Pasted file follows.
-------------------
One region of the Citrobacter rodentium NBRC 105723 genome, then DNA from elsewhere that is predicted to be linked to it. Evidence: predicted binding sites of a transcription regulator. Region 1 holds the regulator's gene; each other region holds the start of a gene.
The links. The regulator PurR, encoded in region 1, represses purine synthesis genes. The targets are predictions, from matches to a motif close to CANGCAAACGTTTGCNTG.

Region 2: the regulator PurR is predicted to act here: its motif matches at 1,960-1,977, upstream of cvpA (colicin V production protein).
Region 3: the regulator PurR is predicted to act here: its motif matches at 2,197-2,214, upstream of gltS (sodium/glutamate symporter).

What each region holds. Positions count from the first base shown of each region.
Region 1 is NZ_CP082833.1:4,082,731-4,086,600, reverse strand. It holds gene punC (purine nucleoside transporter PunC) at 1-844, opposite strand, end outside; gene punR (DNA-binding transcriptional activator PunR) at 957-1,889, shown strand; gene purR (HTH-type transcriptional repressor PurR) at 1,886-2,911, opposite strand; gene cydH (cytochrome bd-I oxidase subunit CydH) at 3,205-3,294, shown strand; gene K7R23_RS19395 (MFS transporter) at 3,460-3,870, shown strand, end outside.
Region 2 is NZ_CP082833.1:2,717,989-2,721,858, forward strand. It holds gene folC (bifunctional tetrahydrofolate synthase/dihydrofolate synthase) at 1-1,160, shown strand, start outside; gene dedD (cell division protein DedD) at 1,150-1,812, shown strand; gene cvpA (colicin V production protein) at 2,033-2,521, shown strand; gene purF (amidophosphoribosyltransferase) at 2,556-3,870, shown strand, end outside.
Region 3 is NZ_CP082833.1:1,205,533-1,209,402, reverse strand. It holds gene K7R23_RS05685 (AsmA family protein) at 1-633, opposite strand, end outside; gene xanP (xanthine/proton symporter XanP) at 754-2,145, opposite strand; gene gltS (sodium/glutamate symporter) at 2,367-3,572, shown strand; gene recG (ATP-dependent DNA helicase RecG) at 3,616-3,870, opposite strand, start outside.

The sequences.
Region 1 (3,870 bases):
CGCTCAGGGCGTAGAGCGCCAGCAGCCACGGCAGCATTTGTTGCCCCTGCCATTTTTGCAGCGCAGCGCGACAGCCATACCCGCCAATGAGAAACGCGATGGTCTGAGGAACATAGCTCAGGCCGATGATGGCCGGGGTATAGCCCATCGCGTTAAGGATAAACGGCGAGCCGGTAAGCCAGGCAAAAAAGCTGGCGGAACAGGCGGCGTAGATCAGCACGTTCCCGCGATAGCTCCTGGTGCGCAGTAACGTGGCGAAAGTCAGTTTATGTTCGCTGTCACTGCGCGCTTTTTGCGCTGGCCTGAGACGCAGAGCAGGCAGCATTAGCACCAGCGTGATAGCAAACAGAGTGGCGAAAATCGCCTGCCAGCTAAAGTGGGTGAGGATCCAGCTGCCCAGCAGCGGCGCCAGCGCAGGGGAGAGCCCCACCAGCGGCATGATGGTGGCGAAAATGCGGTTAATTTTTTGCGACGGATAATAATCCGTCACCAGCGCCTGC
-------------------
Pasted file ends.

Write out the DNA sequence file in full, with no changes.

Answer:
One region of the Citrobacter rodentium NBRC 105723 genome, then DNA from elsewhere that is predicted to be linked to it. Evidence: predicted binding sites of a transcription regulator. Region 1 holds the regulator's gene; each other region holds the start of a gene.
The links. The regulator PurR, encoded in region 1, represses purine synthesis genes. The targets are predictions, from matches to a motif close to CANGCAAACGTTTGCNTG.

Region 2: the regulator PurR is predicted to act here: its motif matches at 1,960-1,977, upstream of cvpA (colicin V production protein).
Region 3: the regulator PurR is predicted to act here: its motif matches at 2,197-2,214, upstream of gltS (sodium/glutamate symporter).

What each region holds. Positions count from the first base shown of each region.
Region 1 is NZ_CP082833.1:4,082,731-4,086,600, reverse strand. It holds gene punC (purine nucleoside transporter PunC) at 1-844, opposite strand, end outside; gene punR (DNA-binding transcriptional activator PunR) at 957-1,889, shown strand; gene purR (HTH-type transcriptional repressor PurR) at 1,886-2,911, opposite strand; gene cydH (cytochrome bd-I oxidase subunit CydH) at 3,205-3,294, shown strand; gene K7R23_RS19395 (MFS transporter) at 3,460-3,870, shown strand, end outside.
Region 2 is NZ_CP082833.1:2,717,989-2,721,858, forward strand. It holds gene folC (bifunctional tetrahydrofolate synthase/dihydrofolate synthase) at 1-1,160, shown strand, start outside; gene dedD (cell division protein DedD) at 1,150-1,812, shown strand; gene cvpA (colicin V production protein) at 2,033-2,521, shown strand; gene purF (amidophosphoribosyltransferase) at 2,556-3,870, shown strand, end outside.
Region 3 is NZ_CP082833.1:1,205,533-1,209,402, reverse strand. It holds gene K7R23_RS05685 (AsmA family protein) at 1-633, opposite strand, end outside; gene xanP (xanthine/proton symporter XanP) at 754-2,145, opposite strand; gene gltS (sodium/glutamate symporter) at 2,367-3,572, shown strand; gene recG (ATP-dependent DNA helicase RecG) at 3,616-3,870, opposite strand, start outside.

The sequences.
Region 1 (3,870 bases):
CGCTCAGGGCGTAGAGCGCCAGCAGCCACGGCAGCATTTGTTGCCCCTGCCATTTTTGCAGCGCAGCGCGACAGCCATACCCGCCAATGAGAAACGCGATGGTCTGAGGAACATAGCTCAGGCCGATGATGGCCGGGGTATAGCCCATCGCGTTAAGGATAAACGGCGAGCCGGTAAGCCAGGCAAAAAAGCTGGCGGAACAGGCGGCGTAGATCAGCACGTTCCCGCGATAGCTCCTGGTGCGCAGTAACGTGGCGAAAGTCAGTTTATGTTCGCTGTCACTGCGCGCTTTTTGCGCTGGCCTGAGACGCAGAGCAGGCAGCATTAGCACCAGCGTGATAGCAAACAGAGTGGCGAAAATCGCCTGCCAGCTAAAGTGGGTGAGGATCCAGCTGCCCAGCAGCGGCGCCAGCGCAGGGGAGAGCCCCACCAGCGGCATGATGGTGGCGAAAATGCGGTTAATTTTTTGCGACGGATAATAATCCGTCACCAGCGCCTGC